Mr. Ki had taken care of all the study abroad procedures for me and had made an appointment at the language institute at Seoul National University. Soon after New Year's, I began an intensive Korean language course. The lectures were in English. The students were from the U.S. and Europe, all of whom were there on business. I was the only student from the East, and we were a group of five students.
Unlike Latin languages like English, the grammar is similar to that of Japanese, in which the subject and predicate are used in the same order, so it was very advantageous to learn quickly for me. At home, I had daily conversations with my sisters and brothers, and since Mrs. Cha's younger brother was a medical student and offered me special training on holidays.
At the same time, I prepared for the interview by making a list of anticipatory questions in Japanese and having Mr. Ki translate them into Korean, which I memorized and worked hard to prepare.
ex) I like puppies. 나는 강아지를 좋아한다.
나 (na I) 는 (nun is) 강아지 (kagaji puppy)를 (lulu Objective particle )
I managed to learn enough in one month to be able to have basic conversations. I would equate my level to that of a first year junior high school student’s English.
As the days gone by, the day of the written test arrived.
Well, I was pretty confident. It was mostly multiple choice , so it was a "pencil roll" (answer by guessing).
However, English and mathematics wasn’t difficult as I had taken 2 years off to study for tests. For the writing these though, I didn't want to leave the answer sheet blank so I guessed at what the question was asking and answered in Japanese.
Two weeks later was the day of the interview.
I knew that most Korean professors could understand Japanese, so I was not too nervous, even with my poor Korean.
I prepared for the questions well enough.
The day of the interview came. Mrs. Cha and I took a bus to go to the university. She told me, "Megumi, I will teach you one important Korean sentence. You should memorize it now.”
It was that “I will make effort to learn Korean and study medicine.”
In Korean 열심히 하겠습니다.( yorushimi hagesum nida)
By the way, why is that?
She confessed " I am a Christian, but I told the professors that Megumi speaks Korean fluently. Otherwise, you can not have permission to enter the medical college.”
What? “Oh, no!" I had never known such a thing. Then, I was very nervous and panicked. "What shall I do? "
I earnestly repeated, "yorushimi hagesumnida."
In the meantime, we came to the university's examination hall.
"God! I am desperate. Please help me!" I shouted in my mind.
I entered the classroom, where a dozen professors were sitting in a row, and took a seat in the chair in the middle.
At first, it went smoothly as I introduced myself. Then, I was relieved that I got the expected questions right, but in the middle, one of the professors started asking me a lot of questions.
I had no idea what they were asking.
After a moment of silence, I replied in English, "I'm very sorry, I can't understand what you said.”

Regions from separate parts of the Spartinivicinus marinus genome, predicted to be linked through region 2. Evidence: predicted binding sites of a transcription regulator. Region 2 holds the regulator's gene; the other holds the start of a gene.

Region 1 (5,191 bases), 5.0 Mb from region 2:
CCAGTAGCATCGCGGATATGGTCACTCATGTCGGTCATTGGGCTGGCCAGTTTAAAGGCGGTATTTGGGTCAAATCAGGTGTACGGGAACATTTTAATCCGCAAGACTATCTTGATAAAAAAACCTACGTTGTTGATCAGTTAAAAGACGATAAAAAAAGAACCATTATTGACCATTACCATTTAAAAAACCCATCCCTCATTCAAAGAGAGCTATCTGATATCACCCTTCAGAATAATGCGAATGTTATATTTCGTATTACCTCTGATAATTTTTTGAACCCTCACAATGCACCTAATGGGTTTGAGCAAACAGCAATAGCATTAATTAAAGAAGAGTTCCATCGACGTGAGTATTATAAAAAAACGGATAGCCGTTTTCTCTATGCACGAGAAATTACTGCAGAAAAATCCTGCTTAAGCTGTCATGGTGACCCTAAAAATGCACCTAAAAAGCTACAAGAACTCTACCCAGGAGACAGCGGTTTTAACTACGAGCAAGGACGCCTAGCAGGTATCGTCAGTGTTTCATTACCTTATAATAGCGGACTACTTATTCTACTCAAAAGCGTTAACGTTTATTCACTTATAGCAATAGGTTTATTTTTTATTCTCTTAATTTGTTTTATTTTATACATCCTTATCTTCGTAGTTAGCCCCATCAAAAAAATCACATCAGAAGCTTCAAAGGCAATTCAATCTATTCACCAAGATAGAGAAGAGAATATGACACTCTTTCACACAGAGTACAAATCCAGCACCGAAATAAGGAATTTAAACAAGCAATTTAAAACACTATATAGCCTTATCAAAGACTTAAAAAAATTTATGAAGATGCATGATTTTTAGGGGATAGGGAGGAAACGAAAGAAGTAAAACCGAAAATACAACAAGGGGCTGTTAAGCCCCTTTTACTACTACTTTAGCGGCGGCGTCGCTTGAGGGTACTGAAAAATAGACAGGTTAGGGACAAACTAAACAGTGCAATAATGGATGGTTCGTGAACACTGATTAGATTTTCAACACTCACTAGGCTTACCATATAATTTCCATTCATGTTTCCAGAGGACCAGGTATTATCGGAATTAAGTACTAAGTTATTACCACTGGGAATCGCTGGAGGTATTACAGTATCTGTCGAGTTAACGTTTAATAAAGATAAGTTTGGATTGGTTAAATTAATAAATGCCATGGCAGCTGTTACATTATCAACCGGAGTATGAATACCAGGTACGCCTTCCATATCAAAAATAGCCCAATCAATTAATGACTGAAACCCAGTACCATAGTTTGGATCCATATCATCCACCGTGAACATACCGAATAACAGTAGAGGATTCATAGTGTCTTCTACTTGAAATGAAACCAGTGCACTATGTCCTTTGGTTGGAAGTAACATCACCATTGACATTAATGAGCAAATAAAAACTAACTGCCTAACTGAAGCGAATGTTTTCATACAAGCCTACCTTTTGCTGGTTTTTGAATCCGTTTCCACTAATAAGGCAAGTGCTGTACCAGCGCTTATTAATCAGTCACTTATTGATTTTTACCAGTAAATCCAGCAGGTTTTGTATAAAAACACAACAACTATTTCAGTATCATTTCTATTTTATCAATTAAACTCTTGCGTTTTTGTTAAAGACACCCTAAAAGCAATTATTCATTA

After a few questions and answers in English. Then, I thought it was time to say the words Mrs. Cha had taught me, “Yorusimi hagesumu nida," repeatedly.
The professors looked at each other and seemed very confused. Finally, the dean of the School of Medicine told me in Japanese. "Megumi, I understand your motivation. But your Korean is so poor that we can not accept you.
It might be better if you go back to Japan."
“I cannot speak Korean at this moment. But please give me 6 months of time. I will make sure to overcome.
I can't go back to Japan now. Please let me enter the school!”
One professor told me "Ewha Womans University will allow you to drop out after one year, but if you do it twice, you will be expelled.”
I answered that I understood that condition.
My interview was over.
Mrs. Cha was waiting for me and asked how it went?
I told her the whole story of the interview. Then she
laughed and hugged me. Fortunately, I passed the interview!
I sent a telegram to my family in Japan saying, “The pear flower bloomed!” I was so excited and happy. In Japan, I got the news that the cherry blossoms were falling, but this was the first time I had the joy of seeing a pear blossom.
A few days after, there was a physical examination for new students in a large gymnasium, and I could hear students singing here and there.
When it was my turn, They asked me to sing a song.
“What? I have to sing a song? (노래 nore)" I had two Korean songs memorized, so I sang "Arirang". The inspectors knew at first glance that I was a foreign exchange student because of my faltering Korean, so they applauded me.
Next, they required me to do an arabesque.
Arabesque is a ballet technique in which the dancer stands on one leg and raises the other leg. I thought they were looking to see if I could balance.
I had learned classical ballet when I was in elementary school, so I struck a pose like this.
They shouted "Super!!" They applauded again.
There is the old saying, "Art brings bread."
God never does anything in vain.
I became a freshman in the medical school education program.
(To be continued)